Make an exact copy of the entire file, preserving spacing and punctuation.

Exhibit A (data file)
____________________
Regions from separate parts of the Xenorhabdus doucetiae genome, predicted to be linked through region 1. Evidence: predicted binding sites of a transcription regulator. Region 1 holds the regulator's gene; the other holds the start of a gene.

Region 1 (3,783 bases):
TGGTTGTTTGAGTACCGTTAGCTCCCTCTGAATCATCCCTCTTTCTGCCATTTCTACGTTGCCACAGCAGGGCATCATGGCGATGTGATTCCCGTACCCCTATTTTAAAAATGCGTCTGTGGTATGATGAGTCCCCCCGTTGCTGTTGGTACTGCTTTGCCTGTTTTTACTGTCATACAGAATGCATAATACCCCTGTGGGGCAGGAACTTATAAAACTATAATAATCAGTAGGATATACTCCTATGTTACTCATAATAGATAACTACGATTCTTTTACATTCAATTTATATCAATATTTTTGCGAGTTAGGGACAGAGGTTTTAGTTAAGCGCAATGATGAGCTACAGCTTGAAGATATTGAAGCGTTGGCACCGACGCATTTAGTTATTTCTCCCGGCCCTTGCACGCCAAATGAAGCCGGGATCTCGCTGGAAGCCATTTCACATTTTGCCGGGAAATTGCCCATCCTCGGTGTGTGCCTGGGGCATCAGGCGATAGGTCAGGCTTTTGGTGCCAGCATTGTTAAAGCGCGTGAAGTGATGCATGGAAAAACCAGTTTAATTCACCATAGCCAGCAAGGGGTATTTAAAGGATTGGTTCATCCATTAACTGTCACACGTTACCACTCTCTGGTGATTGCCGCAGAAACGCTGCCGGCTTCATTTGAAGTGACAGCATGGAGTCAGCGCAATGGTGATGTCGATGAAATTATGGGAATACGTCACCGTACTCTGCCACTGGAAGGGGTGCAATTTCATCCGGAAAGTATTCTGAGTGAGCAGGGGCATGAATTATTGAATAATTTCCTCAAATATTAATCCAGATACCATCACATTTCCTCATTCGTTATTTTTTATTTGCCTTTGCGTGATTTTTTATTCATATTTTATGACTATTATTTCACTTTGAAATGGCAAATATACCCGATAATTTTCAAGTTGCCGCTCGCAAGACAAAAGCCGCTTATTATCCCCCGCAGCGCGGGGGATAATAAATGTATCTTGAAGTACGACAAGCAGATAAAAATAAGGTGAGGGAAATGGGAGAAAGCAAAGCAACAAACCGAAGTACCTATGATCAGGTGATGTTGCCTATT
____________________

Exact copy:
Regions from separate parts of the Xenorhabdus doucetiae genome, predicted to be linked through region 1. Evidence: predicted binding sites of a transcription regulator. Region 1 holds the regulator's gene; the other holds the start of a gene.

Region 1 (3,783 bases):
TGGTTGTTTGAGTACCGTTAGCTCCCTCTGAATCATCCCTCTTTCTGCCATTTCTACGTTGCCACAGCAGGGCATCATGGCGATGTGATTCCCGTACCCCTATTTTAAAAATGCGTCTGTGGTATGATGAGTCCCCCCGTTGCTGTTGGTACTGCTTTGCCTGTTTTTACTGTCATACAGAATGCATAATACCCCTGTGGGGCAGGAACTTATAAAACTATAATAATCAGTAGGATATACTCCTATGTTACTCATAATAGATAACTACGATTCTTTTACATTCAATTTATATCAATATTTTTGCGAGTTAGGGACAGAGGTTTTAGTTAAGCGCAATGATGAGCTACAGCTTGAAGATATTGAAGCGTTGGCACCGACGCATTTAGTTATTTCTCCCGGCCCTTGCACGCCAAATGAAGCCGGGATCTCGCTGGAAGCCATTTCACATTTTGCCGGGAAATTGCCCATCCTCGGTGTGTGCCTGGGGCATCAGGCGATAGGTCAGGCTTTTGGTGCCAGCATTGTTAAAGCGCGTGAAGTGATGCATGGAAAAACCAGTTTAATTCACCATAGCCAGCAAGGGGTATTTAAAGGATTGGTTCATCCATTAACTGTCACACGTTACCACTCTCTGGTGATTGCCGCAGAAACGCTGCCGGCTTCATTTGAAGTGACAGCATGGAGTCAGCGCAATGGTGATGTCGATGAAATTATGGGAATACGTCACCGTACTCTGCCACTGGAAGGGGTGCAATTTCATCCGGAAAGTATTCTGAGTGAGCAGGGGCATGAATTATTGAATAATTTCCTCAAATATTAATCCAGATACCATCACATTTCCTCATTCGTTATTTTTTATTTGCCTTTGCGTGATTTTTTATTCATATTTTATGACTATTATTTCACTTTGAAATGGCAAATATACCCGATAATTTTCAAGTTGCCGCTCGCAAGACAAAAGCCGCTTATTATCCCCCGCAGCGCGGGGGATAATAAATGTATCTTGAAGTACGACAAGCAGATAAAAATAAGGTGAGGGAAATGGGAGAAAGCAAAGCAACAAACCGAAGTACCTATGATCAGGTGATGTTGCCTATT